SASSCAL, its technical partner and stakeholders at the WeMAST Phase II wetlands monitoring stakeholders’ engagement for the Cuvelai River Basin in Ongwediva, Namibia on 11 May 2023.

The Southern African Science Service for Climate Change and Adaptive Land Management (SASSCAL) and its technical partner hosted the WeMAST Phase II wetlands monitoring stakeholders’ engagement meeting for the Okavango River Basin from the 8th to the 9th of May 2023 at the Cresta Maun Resort in Botswana and at the Cuvelai River Basin on the 11th of May 2023 at Hotel Destiny, Ongwediva in Namibia.

The meeting brought together stakeholders across the Okavango and Cuvelai river basin for inputs and validation of the upscaled WeMAST Geoportal’s :

  • Indicators and indices;
  • User acceptance testing of the recently developed Mobile Application and the introduction of the Mapographics® as a decision -making tool for end-users.

WeMAST Geoportal is developed “with the users- for the user” and is a valuable tool that allows for the integration of data from a range of sources, including satellite imagery, filed surveys, and monitoring data  to assist provide a more comprehensive status of wetlands, and to identify changes and trends over time.

The WeMAST geoportal provides stakeholders with access to data on the location, size and conditions of wetlands as well as information on the threats and measures  that can be  taken to preserve the environment around and within wetlands.

SASSCAL, its technical partner and stakeholders at the WeMAST Phase II wetlands monitoring stakeholders’ engagement in Maun, Botswana on 09 May 2023.

Stakeholders comprising of government institutions, non-governmental organizations, researchers, private organizations, and the local communities, all play a critical role in the monitoring and preservation of wetlands. Using the geoportal, stakeholders can collaborate and share data enabling an effective approach to wetlands management. Government institutions responsible for wetlands management can use a geoportal to monitor changes in wetlands extent and quality, assess the impact of human activities and identify priority areas for conservation.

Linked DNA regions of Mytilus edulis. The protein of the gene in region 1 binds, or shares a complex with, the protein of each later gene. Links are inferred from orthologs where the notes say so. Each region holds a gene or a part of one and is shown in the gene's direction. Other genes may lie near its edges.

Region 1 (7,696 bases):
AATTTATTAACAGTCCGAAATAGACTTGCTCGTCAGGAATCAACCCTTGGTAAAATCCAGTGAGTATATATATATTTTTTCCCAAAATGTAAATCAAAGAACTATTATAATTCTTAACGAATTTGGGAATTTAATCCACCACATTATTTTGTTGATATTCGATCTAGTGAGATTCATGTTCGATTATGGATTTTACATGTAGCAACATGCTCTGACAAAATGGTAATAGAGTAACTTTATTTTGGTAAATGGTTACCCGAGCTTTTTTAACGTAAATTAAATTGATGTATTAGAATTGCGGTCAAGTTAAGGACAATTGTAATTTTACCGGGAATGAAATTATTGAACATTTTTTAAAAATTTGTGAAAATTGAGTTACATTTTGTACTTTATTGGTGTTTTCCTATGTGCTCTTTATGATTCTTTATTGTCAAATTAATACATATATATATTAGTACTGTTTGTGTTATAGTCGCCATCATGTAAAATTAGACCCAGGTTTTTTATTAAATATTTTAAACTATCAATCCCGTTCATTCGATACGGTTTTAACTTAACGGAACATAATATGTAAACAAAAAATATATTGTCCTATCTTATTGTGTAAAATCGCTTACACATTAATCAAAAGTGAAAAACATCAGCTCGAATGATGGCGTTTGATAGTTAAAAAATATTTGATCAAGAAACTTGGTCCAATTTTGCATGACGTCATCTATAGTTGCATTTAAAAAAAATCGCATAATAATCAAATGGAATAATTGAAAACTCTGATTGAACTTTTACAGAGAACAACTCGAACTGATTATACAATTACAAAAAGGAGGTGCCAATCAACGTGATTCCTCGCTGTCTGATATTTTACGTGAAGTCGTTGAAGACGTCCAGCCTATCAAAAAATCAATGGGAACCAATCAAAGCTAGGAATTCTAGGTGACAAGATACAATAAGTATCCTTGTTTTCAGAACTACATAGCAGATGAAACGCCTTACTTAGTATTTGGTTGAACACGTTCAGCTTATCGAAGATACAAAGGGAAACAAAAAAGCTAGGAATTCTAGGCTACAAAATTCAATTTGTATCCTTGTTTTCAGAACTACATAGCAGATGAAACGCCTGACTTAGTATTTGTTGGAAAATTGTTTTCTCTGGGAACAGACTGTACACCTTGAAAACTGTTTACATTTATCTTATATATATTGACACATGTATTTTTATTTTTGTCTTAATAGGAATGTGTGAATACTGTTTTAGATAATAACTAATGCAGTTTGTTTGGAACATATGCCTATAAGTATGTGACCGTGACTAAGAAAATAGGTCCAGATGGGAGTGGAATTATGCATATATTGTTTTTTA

Whereas on the other hand, researchers can use the geoportal to access data on wetland ecology and hydrology and identify areas for further study. In the long run, by sharing findings and collaborations, there is a better understanding of the wetlands ecosystems and   inform conservation efforts in wetland management.

Stakeholders’ collaboration in the Okavango and Cuvelai will help improve community engagements, decision – making and long-term conservation of the valuable ecosystems.

SASSCAL aims to have more stakeholders’ engagement with its end users and hopes to build synergies in enhancing cross-fertilization with the public, private and public institutions, non-profit organizations, and all relevant stakeholders.

“According to the United Nations Environment Programme of 2019, Southern Africa is home to some of the most important wetlands in the world, including the Okavango, Cuvelai, Limpopo and Zambezi river basins that provides a wide range of ecosystem services such as water purification, flood control, carbon sequestration and support the livelihoods of millions of people in the region.”

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